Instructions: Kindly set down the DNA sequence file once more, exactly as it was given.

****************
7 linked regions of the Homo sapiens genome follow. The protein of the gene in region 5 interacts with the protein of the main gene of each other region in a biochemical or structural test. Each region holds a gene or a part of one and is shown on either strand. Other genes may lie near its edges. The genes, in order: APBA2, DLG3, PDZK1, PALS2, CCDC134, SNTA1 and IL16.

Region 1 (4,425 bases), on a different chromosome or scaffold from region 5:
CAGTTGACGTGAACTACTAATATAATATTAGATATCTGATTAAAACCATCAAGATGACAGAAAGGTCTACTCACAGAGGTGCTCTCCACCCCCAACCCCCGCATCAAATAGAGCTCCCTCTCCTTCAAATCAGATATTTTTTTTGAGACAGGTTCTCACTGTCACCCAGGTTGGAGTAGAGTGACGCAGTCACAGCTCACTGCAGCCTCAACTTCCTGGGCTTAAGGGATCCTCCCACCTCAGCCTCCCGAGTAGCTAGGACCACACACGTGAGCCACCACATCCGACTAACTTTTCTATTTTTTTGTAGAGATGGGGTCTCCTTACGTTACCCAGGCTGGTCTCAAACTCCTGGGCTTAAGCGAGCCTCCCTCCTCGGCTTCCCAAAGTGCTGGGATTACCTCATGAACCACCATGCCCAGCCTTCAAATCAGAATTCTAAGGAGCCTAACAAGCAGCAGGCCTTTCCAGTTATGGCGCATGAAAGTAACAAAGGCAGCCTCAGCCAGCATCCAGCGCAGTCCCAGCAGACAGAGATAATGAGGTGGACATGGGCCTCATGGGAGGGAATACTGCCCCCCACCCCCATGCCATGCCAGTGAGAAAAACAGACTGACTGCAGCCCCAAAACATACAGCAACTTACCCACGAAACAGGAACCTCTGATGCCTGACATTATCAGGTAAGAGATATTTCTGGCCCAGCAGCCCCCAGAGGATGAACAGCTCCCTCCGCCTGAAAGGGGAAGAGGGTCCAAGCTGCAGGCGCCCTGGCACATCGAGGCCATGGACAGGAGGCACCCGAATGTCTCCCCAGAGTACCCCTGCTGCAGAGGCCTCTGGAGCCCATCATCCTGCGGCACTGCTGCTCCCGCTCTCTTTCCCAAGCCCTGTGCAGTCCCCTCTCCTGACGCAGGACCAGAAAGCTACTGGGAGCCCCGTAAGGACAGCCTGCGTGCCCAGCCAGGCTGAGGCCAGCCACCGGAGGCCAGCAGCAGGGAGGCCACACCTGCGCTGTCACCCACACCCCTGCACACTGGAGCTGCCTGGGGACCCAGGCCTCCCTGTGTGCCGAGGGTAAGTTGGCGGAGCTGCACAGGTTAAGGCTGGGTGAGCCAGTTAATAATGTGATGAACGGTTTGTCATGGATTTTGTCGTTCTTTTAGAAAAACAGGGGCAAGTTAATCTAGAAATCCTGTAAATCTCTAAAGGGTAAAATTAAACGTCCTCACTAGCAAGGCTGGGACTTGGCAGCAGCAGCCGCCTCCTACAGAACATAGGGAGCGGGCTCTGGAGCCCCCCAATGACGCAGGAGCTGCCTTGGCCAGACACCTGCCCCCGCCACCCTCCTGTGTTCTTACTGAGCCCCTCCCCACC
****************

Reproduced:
7 linked regions of the Homo sapiens genome follow. The protein of the gene in region 5 interacts with the protein of the main gene of each other region in a biochemical or structural test. Each region holds a gene or a part of one and is shown on either strand. Other genes may lie near its edges. The genes, in order: APBA2, DLG3, PDZK1, PALS2, CCDC134, SNTA1 and IL16.

Region 1 (4,425 bases), on a different chromosome or scaffold from region 5:
CAGTTGACGTGAACTACTAATATAATATTAGATATCTGATTAAAACCATCAAGATGACAGAAAGGTCTACTCACAGAGGTGCTCTCCACCCCCAACCCCCGCATCAAATAGAGCTCCCTCTCCTTCAAATCAGATATTTTTTTTGAGACAGGTTCTCACTGTCACCCAGGTTGGAGTAGAGTGACGCAGTCACAGCTCACTGCAGCCTCAACTTCCTGGGCTTAAGGGATCCTCCCACCTCAGCCTCCCGAGTAGCTAGGACCACACACGTGAGCCACCACATCCGACTAACTTTTCTATTTTTTTGTAGAGATGGGGTCTCCTTACGTTACCCAGGCTGGTCTCAAACTCCTGGGCTTAAGCGAGCCTCCCTCCTCGGCTTCCCAAAGTGCTGGGATTACCTCATGAACCACCATGCCCAGCCTTCAAATCAGAATTCTAAGGAGCCTAACAAGCAGCAGGCCTTTCCAGTTATGGCGCATGAAAGTAACAAAGGCAGCCTCAGCCAGCATCCAGCGCAGTCCCAGCAGACAGAGATAATGAGGTGGACATGGGCCTCATGGGAGGGAATACTGCCCCCCACCCCCATGCCATGCCAGTGAGAAAAACAGACTGACTGCAGCCCCAAAACATACAGCAACTTACCCACGAAACAGGAACCTCTGATGCCTGACATTATCAGGTAAGAGATATTTCTGGCCCAGCAGCCCCCAGAGGATGAACAGCTCCCTCCGCCTGAAAGGGGAAGAGGGTCCAAGCTGCAGGCGCCCTGGCACATCGAGGCCATGGACAGGAGGCACCCGAATGTCTCCCCAGAGTACCCCTGCTGCAGAGGCCTCTGGAGCCCATCATCCTGCGGCACTGCTGCTCCCGCTCTCTTTCCCAAGCCCTGTGCAGTCCCCTCTCCTGACGCAGGACCAGAAAGCTACTGGGAGCCCCGTAAGGACAGCCTGCGTGCCCAGCCAGGCTGAGGCCAGCCACCGGAGGCCAGCAGCAGGGAGGCCACACCTGCGCTGTCACCCACACCCCTGCACACTGGAGCTGCCTGGGGACCCAGGCCTCCCTGTGTGCCGAGGGTAAGTTGGCGGAGCTGCACAGGTTAAGGCTGGGTGAGCCAGTTAATAATGTGATGAACGGTTTGTCATGGATTTTGTCGTTCTTTTAGAAAAACAGGGGCAAGTTAATCTAGAAATCCTGTAAATCTCTAAAGGGTAAAATTAAACGTCCTCACTAGCAAGGCTGGGACTTGGCAGCAGCAGCCGCCTCCTACAGAACATAGGGAGCGGGCTCTGGAGCCCCCCAATGACGCAGGAGCTGCCTTGGCCAGACACCTGCCCCCGCCACCCTCCTGTGTTCTTACTGAGCCCCTCCCCACC